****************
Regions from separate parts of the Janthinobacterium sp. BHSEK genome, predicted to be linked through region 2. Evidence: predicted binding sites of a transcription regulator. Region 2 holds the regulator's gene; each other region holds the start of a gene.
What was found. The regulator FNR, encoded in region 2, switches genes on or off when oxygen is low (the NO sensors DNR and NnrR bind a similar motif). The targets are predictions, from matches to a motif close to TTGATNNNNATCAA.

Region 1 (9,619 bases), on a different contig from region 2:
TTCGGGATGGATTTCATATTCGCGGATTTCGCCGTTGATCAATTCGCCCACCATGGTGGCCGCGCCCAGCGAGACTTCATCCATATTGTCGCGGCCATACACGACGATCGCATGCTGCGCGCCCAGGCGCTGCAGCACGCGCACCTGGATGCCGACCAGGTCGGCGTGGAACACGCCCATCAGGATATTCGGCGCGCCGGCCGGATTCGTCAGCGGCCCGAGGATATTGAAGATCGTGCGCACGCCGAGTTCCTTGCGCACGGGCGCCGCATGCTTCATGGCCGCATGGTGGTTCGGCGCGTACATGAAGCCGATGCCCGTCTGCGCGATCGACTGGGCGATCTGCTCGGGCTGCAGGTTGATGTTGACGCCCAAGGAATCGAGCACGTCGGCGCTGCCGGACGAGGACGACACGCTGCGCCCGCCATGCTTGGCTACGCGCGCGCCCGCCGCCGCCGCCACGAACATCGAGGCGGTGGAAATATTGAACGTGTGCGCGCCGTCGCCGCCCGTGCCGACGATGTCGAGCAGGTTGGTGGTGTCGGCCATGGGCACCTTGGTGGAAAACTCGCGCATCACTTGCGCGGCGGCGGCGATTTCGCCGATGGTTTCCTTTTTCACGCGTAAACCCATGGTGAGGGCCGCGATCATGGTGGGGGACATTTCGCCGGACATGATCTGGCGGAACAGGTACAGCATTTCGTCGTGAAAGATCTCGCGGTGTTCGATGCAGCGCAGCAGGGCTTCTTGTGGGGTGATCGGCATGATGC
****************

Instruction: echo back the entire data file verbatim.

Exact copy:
Regions from separate parts of the Janthinobacterium sp. BHSEK genome, predicted to be linked through region 2. Evidence: predicted binding sites of a transcription regulator. Region 2 holds the regulator's gene; each other region holds the start of a gene.
What was found. The regulator FNR, encoded in region 2, switches genes on or off when oxygen is low (the NO sensors DNR and NnrR bind a similar motif). The targets are predictions, from matches to a motif close to TTGATNNNNATCAA.

Region 1 (9,619 bases), on a different contig from region 2:
TTCGGGATGGATTTCATATTCGCGGATTTCGCCGTTGATCAATTCGCCCACCATGGTGGCCGCGCCCAGCGAGACTTCATCCATATTGTCGCGGCCATACACGACGATCGCATGCTGCGCGCCCAGGCGCTGCAGCACGCGCACCTGGATGCCGACCAGGTCGGCGTGGAACACGCCCATCAGGATATTCGGCGCGCCGGCCGGATTCGTCAGCGGCCCGAGGATATTGAAGATCGTGCGCACGCCGAGTTCCTTGCGCACGGGCGCCGCATGCTTCATGGCCGCATGGTGGTTCGGCGCGTACATGAAGCCGATGCCCGTCTGCGCGATCGACTGGGCGATCTGCTCGGGCTGCAGGTTGATGTTGACGCCCAAGGAATCGAGCACGTCGGCGCTGCCGGACGAGGACGACACGCTGCGCCCGCCATGCTTGGCTACGCGCGCGCCCGCCGCCGCCGCCACGAACATCGAGGCGGTGGAAATATTGAACGTGTGCGCGCCGTCGCCGCCCGTGCCGACGATGTCGAGCAGGTTGGTGGTGTCGGCCATGGGCACCTTGGTGGAAAACTCGCGCATCACTTGCGCGGCGGCGGCGATTTCGCCGATGGTTTCCTTTTTCACGCGTAAACCCATGGTGAGGGCCGCGATCATGGTGGGGGACATTTCGCCGGACATGATCTGGCGGAACAGGTACAGCATTTCGTCGTGAAAGATCTCGCGGTGTTCGATGCAGCGCAGCAGGGCTTCTTGTGGGGTGATCGGCATGATGC